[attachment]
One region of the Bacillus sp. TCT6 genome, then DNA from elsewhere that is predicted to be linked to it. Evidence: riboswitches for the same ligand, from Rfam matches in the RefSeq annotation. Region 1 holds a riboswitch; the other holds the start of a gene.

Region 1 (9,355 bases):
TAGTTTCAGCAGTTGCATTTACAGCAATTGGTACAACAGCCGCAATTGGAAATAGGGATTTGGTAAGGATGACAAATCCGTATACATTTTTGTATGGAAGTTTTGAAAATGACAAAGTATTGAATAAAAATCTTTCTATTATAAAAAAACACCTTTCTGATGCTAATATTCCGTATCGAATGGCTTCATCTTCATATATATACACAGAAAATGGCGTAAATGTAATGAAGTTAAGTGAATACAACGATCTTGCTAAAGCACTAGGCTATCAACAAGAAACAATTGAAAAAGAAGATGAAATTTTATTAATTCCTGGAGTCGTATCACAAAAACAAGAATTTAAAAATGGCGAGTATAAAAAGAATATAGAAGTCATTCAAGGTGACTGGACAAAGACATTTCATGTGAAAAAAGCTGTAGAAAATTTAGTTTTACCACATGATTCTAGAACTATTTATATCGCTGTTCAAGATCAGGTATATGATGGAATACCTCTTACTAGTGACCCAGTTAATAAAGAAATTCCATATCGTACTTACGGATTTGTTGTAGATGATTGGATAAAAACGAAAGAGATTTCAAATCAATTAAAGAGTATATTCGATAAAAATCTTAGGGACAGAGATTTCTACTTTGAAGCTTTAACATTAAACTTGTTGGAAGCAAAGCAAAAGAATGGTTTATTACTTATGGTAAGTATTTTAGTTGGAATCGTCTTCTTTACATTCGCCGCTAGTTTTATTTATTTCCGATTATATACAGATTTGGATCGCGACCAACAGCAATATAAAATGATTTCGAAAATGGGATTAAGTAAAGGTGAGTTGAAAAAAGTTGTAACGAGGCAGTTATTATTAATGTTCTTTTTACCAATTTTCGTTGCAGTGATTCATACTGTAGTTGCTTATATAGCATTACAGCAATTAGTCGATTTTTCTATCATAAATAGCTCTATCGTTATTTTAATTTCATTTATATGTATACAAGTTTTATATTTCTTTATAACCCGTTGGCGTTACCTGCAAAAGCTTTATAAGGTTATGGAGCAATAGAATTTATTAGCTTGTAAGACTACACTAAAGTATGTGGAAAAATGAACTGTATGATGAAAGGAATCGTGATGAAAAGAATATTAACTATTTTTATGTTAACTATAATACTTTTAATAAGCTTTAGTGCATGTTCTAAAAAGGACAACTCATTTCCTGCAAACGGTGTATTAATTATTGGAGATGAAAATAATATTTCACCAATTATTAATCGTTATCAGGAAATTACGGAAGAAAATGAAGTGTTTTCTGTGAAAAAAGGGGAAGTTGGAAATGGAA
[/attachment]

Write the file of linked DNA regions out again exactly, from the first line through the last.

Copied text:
One region of the Bacillus sp. TCT6 genome, then DNA from elsewhere that is predicted to be linked to it. Evidence: riboswitches for the same ligand, from Rfam matches in the RefSeq annotation. Region 1 holds a riboswitch; the other holds the start of a gene.

Region 1 (9,355 bases):
TAGTTTCAGCAGTTGCATTTACAGCAATTGGTACAACAGCCGCAATTGGAAATAGGGATTTGGTAAGGATGACAAATCCGTATACATTTTTGTATGGAAGTTTTGAAAATGACAAAGTATTGAATAAAAATCTTTCTATTATAAAAAAACACCTTTCTGATGCTAATATTCCGTATCGAATGGCTTCATCTTCATATATATACACAGAAAATGGCGTAAATGTAATGAAGTTAAGTGAATACAACGATCTTGCTAAAGCACTAGGCTATCAACAAGAAACAATTGAAAAAGAAGATGAAATTTTATTAATTCCTGGAGTCGTATCACAAAAACAAGAATTTAAAAATGGCGAGTATAAAAAGAATATAGAAGTCATTCAAGGTGACTGGACAAAGACATTTCATGTGAAAAAAGCTGTAGAAAATTTAGTTTTACCACATGATTCTAGAACTATTTATATCGCTGTTCAAGATCAGGTATATGATGGAATACCTCTTACTAGTGACCCAGTTAATAAAGAAATTCCATATCGTACTTACGGATTTGTTGTAGATGATTGGATAAAAACGAAAGAGATTTCAAATCAATTAAAGAGTATATTCGATAAAAATCTTAGGGACAGAGATTTCTACTTTGAAGCTTTAACATTAAACTTGTTGGAAGCAAAGCAAAAGAATGGTTTATTACTTATGGTAAGTATTTTAGTTGGAATCGTCTTCTTTACATTCGCCGCTAGTTTTATTTATTTCCGATTATATACAGATTTGGATCGCGACCAACAGCAATATAAAATGATTTCGAAAATGGGATTAAGTAAAGGTGAGTTGAAAAAAGTTGTAACGAGGCAGTTATTATTAATGTTCTTTTTACCAATTTTCGTTGCAGTGATTCATACTGTAGTTGCTTATATAGCATTACAGCAATTAGTCGATTTTTCTATCATAAATAGCTCTATCGTTATTTTAATTTCATTTATATGTATACAAGTTTTATATTTCTTTATAACCCGTTGGCGTTACCTGCAAAAGCTTTATAAGGTTATGGAGCAATAGAATTTATTAGCTTGTAAGACTACACTAAAGTATGTGGAAAAATGAACTGTATGATGAAAGGAATCGTGATGAAAAGAATATTAACTATTTTTATGTTAACTATAATACTTTTAATAAGCTTTAGTGCATGTTCTAAAAAGGACAACTCATTTCCTGCAAACGGTGTATTAATTATTGGAGATGAAAATAATATTTCACCAATTATTAATCGTTATCAGGAAATTACGGAAGAAAATGAAGTGTTTTCTGTGAAAAAAGGGGAAGTTGGAAATGGAA